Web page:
I have never taken much stock in "work benches" I would suggest getting a
standard inexpensive banquet table 6' long at BJs or Staples (or, gasp,
walmart) with a top that can get marred by soldering irons, drills, and so
I had home depot cut me a piece of high density plywood with sizes that
would fit my garage, nail two studs and put on top of workhorses. This way I
could care less when it gets scrapped. I can even temporarily nail things to
it to help me on whatever I'm doing.
When it gets too crappy, I can just replace it with another plywood sheet.
Good luck getting worthwhile responses...I have asked the same
questions several times before with lackluster results.
Could it be that people just talk about building robots instead of
actually building them? ;<)
I would recommend several differnet work areas and I would suggest
looking at the specialized workbenches available to industry. Many of
them have specialized features that can be incorporated into your
One would be dedicated towards the electronics side of the hobby. Power
supplies, oscilloscope, soldering irons...oh my..darn near anything
your budget will buy.
The second would allow for physical construction of the robots...think
dust and metal filings here. Saws, drills and any other tool known to
Both of these would also have storage for the many parts and components
you will acquire to support the sickness...err I mean the hobby.
Third would be software development...computers, printers and a white
board. And oh yes, food and drink for those long all night debugging
sessions in your future.
Also I would include an area for robot testing. It is very convenient
to have an area where the robot can roam free as you test your latest
mod and allows your pets the peace of mind that comes knowing that they
will not be participating in the testing.
Welcome to the hobby....enjoy the journey. ;<)
You may be on to something.....think about it...have you actually seen
one in person?
And if they exist, where are they created? When I asked for pictures of
robot labs, there were no takers.
Next someone will tell me that Unix is the only great OS. :<)
You know, I never really thought much of my robot work area to post pictures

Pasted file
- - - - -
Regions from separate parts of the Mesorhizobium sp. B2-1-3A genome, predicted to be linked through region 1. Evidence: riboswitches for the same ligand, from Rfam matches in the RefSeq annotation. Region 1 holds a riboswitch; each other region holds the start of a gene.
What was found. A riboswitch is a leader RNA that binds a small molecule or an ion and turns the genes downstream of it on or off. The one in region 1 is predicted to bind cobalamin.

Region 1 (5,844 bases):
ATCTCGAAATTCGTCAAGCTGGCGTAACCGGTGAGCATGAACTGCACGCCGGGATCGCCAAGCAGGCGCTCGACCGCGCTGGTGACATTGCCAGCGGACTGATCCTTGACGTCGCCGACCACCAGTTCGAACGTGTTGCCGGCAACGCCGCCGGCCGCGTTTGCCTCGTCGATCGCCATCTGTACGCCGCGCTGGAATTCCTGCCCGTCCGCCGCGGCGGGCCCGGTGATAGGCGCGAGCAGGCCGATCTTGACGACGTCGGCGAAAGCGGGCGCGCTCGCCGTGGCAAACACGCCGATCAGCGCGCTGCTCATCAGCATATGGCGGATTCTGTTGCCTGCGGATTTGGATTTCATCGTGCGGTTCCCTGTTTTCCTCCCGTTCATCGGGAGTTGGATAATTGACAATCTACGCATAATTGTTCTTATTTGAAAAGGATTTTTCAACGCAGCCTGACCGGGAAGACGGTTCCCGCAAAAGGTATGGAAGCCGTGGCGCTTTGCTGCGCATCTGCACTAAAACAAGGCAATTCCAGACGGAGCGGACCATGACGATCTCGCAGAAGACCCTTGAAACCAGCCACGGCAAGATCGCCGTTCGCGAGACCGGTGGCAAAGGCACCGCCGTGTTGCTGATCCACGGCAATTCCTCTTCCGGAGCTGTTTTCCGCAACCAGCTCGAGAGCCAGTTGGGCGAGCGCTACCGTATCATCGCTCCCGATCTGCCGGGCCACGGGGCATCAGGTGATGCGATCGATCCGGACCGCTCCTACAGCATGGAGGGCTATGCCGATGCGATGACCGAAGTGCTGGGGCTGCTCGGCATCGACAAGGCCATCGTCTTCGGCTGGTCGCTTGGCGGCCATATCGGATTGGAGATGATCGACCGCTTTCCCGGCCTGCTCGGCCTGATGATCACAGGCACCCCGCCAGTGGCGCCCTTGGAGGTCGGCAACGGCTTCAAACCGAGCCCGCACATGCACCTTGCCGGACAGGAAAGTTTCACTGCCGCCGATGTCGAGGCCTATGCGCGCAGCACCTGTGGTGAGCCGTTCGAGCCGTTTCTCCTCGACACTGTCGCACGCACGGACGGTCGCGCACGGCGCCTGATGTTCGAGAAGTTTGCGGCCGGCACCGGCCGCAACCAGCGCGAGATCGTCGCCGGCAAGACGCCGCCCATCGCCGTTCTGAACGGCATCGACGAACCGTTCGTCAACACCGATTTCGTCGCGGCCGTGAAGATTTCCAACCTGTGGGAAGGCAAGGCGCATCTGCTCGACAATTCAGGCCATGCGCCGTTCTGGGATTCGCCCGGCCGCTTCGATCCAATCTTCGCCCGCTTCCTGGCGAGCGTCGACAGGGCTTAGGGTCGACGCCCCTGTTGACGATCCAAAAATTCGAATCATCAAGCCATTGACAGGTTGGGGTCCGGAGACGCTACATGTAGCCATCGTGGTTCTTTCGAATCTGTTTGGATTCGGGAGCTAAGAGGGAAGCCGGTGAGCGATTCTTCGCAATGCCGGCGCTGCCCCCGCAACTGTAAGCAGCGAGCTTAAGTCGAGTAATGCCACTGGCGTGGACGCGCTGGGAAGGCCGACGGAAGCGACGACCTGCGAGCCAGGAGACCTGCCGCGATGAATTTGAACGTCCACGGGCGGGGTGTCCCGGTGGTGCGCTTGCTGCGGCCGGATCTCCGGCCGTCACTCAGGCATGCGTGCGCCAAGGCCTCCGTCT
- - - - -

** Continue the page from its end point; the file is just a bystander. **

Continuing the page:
to my site or anything. But here are some pictures I threw up to my web
server of my constructions area. Its a bench I made in my shop. No web page
to go along with the pictures (yet), but I think they are fairly self
Oh, and no making fun of my designing, construction or electrical methods!
I like that. Big Beefy construction. You will never have to worry about
the bench moving on you. That drives me crazy when I'm working on
something like putting screws into hardwood at an odd angle.
I think your electrical work is more than adequate. It leaves you open
to modify it at any time. I remember my dad built his dream bench back
in the early eighties. It was all prebuilt cabinets and butcher block
tops so he could build his model airplanes. We had the wall sockets
spaced out along the wall just above the counter top where we thought we
would never be without a socket.
We were wrong. We were always hooking up a power strip or a short
extension cord, because we never ran any to the cabinet fronts where we
could keep the cords off of the work piece. And because we had run them
in the walls behind his paneling, we couldn't get into them easily to
run new ones.
I like what you did better. It's all open, so you can store stuff
underneath and get to it easily. You might try adding a few shelves
above and below, but watch that you don't put them where you can bang
For anybody else reading this, and you have a little money to spend,
Craftsman makes these mechanics workbenches that haves butcher block
tops. They have built in power outlets on the front underneath the
counter top and along the front edge of the shelf over the bench itself.
They have switches for both sets of outlets. These are what we use at
work, a radio shop. We put everything up to 42" high Master IIIs, which
take two of us to heave up there, on these things.
They've also got a set of drawers on one side and a cabinet on the
other. On the top shelf I keep all my test equipment and a fair amount
of technical manuals. The counter top itself is at least 36" deep, about
6' long and 2" thick. They have taken a lot of abuse over the years and
I expect them to be there for many years to come.
When I worked in the defense industry, our technicians had these great
workstations. We called them "tech benches". The had a large, white, Formica
work surface, and a high shelf above that wide enough for an oscilloscope. I
think they also had drawers and/or cabinets under the work surface.
I want one of those.
Hey -- my friend sent me this link earlier. Check out those cabinets::
apparently the guy uses it more for woodworking, but that's neither here
here's the index page for the gallery:
If you want something fancy and expensive try Jensen Tools or Contact East.
If you want something that works just fine and is reasonably cheap go by
Home Depot and pick up a solid core door and a couple of sets of sawhorse
As long as it's strong enough to hold up what you're working on and big
enough to give you adequate workspace and reasonably level and flat it's
not the bench that matters, it's how you accessorize. A power strip across
the back, a good light, a static mat, and lots of drawers are the most
useful adjuncts. Maybe a shelf across the back for instruments.
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